Ramaphosa dare not fail.

Author:Choruma, Allen
Position:SPEAKER'S CORNER - South African president Cyril Ramaphosa
 
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The results of the South African election are a clear indication that the public has given the ANC one final chance to redeem its soiled image and set about solving the country's mounting list of problems. As captain of the ship, the onus falls on President Cyril Ramaphosa to call the shots--and get it right.

Cyril Ramaphosa, who took the oath of office in Pretoria on 25 May, 2019, to serve his first term as the 5th elected President of South Africa, is faced with a myriad of challenges which he has to tackle head on without delay. South Africans have high expectations which they are not prepared to lower.

Ramaphosa's government is expected to implement broad-based transformative policies to plug the inequalities gaps and reduce the rising levels of poverty that exist in South Africa, especially within the majority black community.

The cry for change resonates across the country, from the impoverished and marginalised villages of Makgato and Sekgopo in Limpopo and Hlankomo in Eastern Cape; to the crime-infested Khayelitsha's Cape Flats in Cape Town and Glebelands Hostel in Durban; to the streets of downtown Bloemfontein, where unemployed youths hang out without purpose, to Kliptown, Soweto--the very home of the 1955 Freedom Charter, where the red-brick house of activist Charlotte Maxeke, sticks out like a pedestal in the midst of crowded, makeshift homes built with corrugated iron sheets and other rudimentary materials.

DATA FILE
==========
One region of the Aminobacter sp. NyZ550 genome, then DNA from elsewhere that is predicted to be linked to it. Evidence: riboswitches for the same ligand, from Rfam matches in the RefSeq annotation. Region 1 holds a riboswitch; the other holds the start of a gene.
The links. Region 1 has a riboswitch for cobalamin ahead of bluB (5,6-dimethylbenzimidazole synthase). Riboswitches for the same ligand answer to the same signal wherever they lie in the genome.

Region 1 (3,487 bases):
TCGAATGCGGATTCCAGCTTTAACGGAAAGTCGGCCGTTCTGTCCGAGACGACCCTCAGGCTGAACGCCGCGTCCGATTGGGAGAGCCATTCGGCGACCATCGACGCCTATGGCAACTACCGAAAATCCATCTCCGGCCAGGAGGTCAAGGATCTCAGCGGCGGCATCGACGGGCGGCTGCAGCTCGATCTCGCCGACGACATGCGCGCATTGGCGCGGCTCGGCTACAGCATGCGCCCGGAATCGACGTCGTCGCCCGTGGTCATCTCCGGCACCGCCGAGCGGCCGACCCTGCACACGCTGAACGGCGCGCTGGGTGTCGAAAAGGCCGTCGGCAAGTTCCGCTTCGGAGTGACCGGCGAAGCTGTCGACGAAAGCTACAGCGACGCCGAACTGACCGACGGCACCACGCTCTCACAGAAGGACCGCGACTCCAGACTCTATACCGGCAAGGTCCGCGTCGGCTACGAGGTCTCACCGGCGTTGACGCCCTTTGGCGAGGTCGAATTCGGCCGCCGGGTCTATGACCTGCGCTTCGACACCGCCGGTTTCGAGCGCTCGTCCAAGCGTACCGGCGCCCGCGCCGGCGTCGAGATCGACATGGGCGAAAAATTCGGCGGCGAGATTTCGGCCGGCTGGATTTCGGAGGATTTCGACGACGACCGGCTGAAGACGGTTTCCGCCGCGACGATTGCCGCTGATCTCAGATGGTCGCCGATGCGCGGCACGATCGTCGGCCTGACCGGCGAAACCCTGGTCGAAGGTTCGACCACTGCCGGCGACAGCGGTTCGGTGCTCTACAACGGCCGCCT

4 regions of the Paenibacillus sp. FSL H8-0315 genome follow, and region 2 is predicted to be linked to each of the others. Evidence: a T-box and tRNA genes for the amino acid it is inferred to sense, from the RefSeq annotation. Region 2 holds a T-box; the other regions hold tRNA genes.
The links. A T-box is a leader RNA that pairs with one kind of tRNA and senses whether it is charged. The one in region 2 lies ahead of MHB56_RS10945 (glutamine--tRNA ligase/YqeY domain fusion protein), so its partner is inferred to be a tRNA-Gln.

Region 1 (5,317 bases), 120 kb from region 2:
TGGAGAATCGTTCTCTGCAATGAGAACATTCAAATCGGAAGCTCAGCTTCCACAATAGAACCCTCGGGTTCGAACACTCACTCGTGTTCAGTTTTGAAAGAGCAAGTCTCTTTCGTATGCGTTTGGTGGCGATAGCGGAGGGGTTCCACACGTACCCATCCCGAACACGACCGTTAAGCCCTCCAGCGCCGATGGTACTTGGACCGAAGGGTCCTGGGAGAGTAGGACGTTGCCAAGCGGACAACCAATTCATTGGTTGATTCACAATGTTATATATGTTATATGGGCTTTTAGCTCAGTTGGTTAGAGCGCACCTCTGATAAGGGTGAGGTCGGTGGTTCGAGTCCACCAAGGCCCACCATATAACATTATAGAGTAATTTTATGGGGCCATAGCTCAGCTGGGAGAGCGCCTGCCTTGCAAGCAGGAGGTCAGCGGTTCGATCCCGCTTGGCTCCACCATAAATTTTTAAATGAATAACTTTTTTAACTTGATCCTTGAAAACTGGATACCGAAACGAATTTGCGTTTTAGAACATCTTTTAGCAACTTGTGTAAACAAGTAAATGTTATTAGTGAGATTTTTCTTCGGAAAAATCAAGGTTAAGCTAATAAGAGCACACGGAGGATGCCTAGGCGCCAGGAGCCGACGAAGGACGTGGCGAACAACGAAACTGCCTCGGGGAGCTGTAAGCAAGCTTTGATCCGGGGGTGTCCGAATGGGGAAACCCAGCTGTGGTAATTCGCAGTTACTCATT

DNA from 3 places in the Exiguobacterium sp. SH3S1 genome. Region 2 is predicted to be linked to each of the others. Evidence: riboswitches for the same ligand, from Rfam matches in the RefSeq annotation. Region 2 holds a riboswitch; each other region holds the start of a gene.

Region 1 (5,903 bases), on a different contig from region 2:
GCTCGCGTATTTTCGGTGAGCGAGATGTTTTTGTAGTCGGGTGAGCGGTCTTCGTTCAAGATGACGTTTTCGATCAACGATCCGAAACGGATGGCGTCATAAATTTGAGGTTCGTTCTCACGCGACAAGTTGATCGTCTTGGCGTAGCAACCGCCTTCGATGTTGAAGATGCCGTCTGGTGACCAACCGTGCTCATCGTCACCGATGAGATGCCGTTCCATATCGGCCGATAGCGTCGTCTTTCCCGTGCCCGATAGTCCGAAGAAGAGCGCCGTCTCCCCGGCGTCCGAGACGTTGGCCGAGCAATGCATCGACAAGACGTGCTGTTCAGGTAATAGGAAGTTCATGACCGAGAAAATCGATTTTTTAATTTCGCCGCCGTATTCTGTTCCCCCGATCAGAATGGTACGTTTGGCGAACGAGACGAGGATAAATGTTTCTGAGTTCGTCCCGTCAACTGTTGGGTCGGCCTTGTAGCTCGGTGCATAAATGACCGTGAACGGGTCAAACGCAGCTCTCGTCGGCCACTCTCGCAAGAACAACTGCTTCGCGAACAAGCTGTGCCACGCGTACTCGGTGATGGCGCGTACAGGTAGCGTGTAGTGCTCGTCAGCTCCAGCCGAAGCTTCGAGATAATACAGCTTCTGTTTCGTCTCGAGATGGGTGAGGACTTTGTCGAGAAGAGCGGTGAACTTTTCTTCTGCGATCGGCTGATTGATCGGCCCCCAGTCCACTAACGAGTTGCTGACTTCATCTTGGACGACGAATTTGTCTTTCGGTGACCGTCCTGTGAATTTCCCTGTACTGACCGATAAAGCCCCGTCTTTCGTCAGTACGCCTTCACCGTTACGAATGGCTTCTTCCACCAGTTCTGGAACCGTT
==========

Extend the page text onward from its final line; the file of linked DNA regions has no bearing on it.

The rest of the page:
The inequalities in South Africa, as presented by Oxfam's 2018 report Reward Work, Not Wealth, are said to be some of the widest in the world when it comes to wealth and income distribution.

The population living in poverty has increased by 11% from 27.3m to 30.4m in 2015, a sign that the benefits of economic success have not trickled down to the ordinary people at the bottom of the pyramid.

According to Statistics South Africa, in the first quarter of 2019, unemployment peaked at 27.6%. In 1994, when the ANC took over governance from the National Party, unemployment stood at 16.9%. The economy, with a revised IMF 2019 growth rate projection of 1.2%, is in stagnation.

But it's not all doom and gloom. The ANC government has made significant progress since independence in 1994 in improving the lives of its citizens in areas such as human rights, health, education, housing, access to electricity, piped water and sanitation, reduction of crime, black empowerment and race relations.

South Africa is a very youthful country in...

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